Many modern computers ship with fairly sizable hard drives, ranging from laptop to desktop systems. However, this space quickly runs out for many users, especially those who like to download movies, music and pictures from the Internet. Also, some people may keep a computer for several years after purchase, building up user-generated files that clutter and hog valuable hard drive space.
The answer to limited space inside a PC is to attach an external hard drive to the USB 2.0 port. Conventional hard drives connect to the motherboard or main board inside a PC via a cable called the IDE cable. Data transfer on the hard drive in a PC goes fairly quickly with an internal hard drive, and many users need that same reading and writing speed when working with external storage media.The USB 2.0 standard is faster than previous standards, as it should be which means people use external hard drives don't suffer any major conveniences when transfer data.
After your connect the USB 2.0 hard drive to a PC, using it as an external storage medium is fairly easy.
Plug the USB 2.0 external hard drive into an available port on the front, side or back of your computer. Many smaller laptops may have only two USB ports so may have to temporarily unplug another device that is using the port. However, if you plan on using the external hard drive on a more permanent basis, such as for daily back ups of the internal hard drive, you may need write off use of this port.
You can also buy a USB hub or adapter that expands one USB 2.0 port for use a multiple USB ports. If you do invest in one of these peripheral devices, make sure it has 2.0 specifications as well.
Wait for the Windows operating system to mount the USB 2.0 external hard drive. Your C: drive holds the operating system and user generated files on the hard drive. The OS may assign the external drive letters D: or E: or F:, depending on which is available.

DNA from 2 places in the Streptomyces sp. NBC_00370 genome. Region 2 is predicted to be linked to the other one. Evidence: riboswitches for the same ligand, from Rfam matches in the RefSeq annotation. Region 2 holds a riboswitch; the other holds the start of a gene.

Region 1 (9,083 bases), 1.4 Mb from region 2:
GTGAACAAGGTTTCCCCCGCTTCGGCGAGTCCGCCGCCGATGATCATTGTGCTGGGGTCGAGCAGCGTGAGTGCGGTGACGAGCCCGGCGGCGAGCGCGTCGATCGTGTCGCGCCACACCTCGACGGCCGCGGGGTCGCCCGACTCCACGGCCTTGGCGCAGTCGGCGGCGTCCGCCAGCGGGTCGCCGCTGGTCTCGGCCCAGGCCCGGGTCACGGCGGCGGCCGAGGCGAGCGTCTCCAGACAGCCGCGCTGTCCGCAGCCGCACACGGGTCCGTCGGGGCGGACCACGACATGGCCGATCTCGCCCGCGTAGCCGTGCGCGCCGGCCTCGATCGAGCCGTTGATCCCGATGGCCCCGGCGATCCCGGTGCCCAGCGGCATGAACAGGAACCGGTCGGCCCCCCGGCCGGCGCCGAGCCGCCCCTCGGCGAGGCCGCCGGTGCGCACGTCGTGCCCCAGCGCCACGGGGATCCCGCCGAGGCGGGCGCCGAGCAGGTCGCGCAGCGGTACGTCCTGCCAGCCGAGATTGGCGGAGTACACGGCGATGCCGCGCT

Open the My Computer or Computer window in the operating system, depending on your version. Now you should see an extra drive letter that denotes the USB 2.0 external hard drive that you connected to the PC. You may have to look in the section that is titled Removable Storage.
Double-click on the drive letter for the USB 2.0 external hard drive. This opens a path to the storage space on this external storage medium.
Drag and drop files into the USB 2.0 external hard drive. You can also use the "Open" function in most applications to access this external hard drive.
You can network external USB 2.0 hard drives via the file sharing features in Windows.
Sources and Citations
- "Back up Your Programs, System Settings, and Files." Web. 17 Mar. 2012. <http://windows.microsoft.com/en-US/windows7/Back-up-your-programs-system-settings-and-files>.
- Crothers, Brooke. "Long Delay Expected for Intel Support of USB 3.0." CNET News. CBS Interactive, 07 Apr. 2010. Web. 17 Mar. 2012. <http://news.cnet.com/8301-13924_3-20001891-64.html>.
- Crothers, Brooke. "Why Doesn't My Laptop Have USB 3.0?" CNET News. CBS Interactive, 30 Apr. 2011. Web. 17 Mar. 2012. <http://news.cnet.com/8301-13924_3-20058726-64.html>.
- "Install a USB Device." Web. 17 Mar. 2012. <http://windows.microsoft.com/en-US/windows7/Install-a-USB-device>.
- "Old Content." Ars Technica. Web. 17 Mar. 2012. <http://arstechnica.com/old/content/2003/10/2927.ars>.
- "Start Your Computer from a WindowsÂ 7 Installation Disc or USB Flash Drive." Start Your Computer from a Windows 7 Installation Disc or USB Flash Drive. Web. 17 Mar. 2012. <http://windows.microsoft.com/en-US/windows7/Start-your-computer-from-a-Windows-7-installation-disc-or-USB-flash-drive>.
- "Transferring Files and Settings: Frequently Asked Questions." Web. 17 Mar. 2012. <http://windows.microsoft.com/en-US/windows7/transferring-files-and-settings-frequently-asked-questions>.
- "Using Memory in Your Storage Device to Speed up Your Computer." Web. 17 Mar. 2012. <http://windows.microsoft.com/en-US/windows7/Using-memory-in-your-storage-device-to-speed-up-your-computer>.
- "What Is a USB Flash Drive?" Web. 17 Mar. 2012. <http://windows.microsoft.com/en-US/windows7/What-is-a-USB-flash-drive>.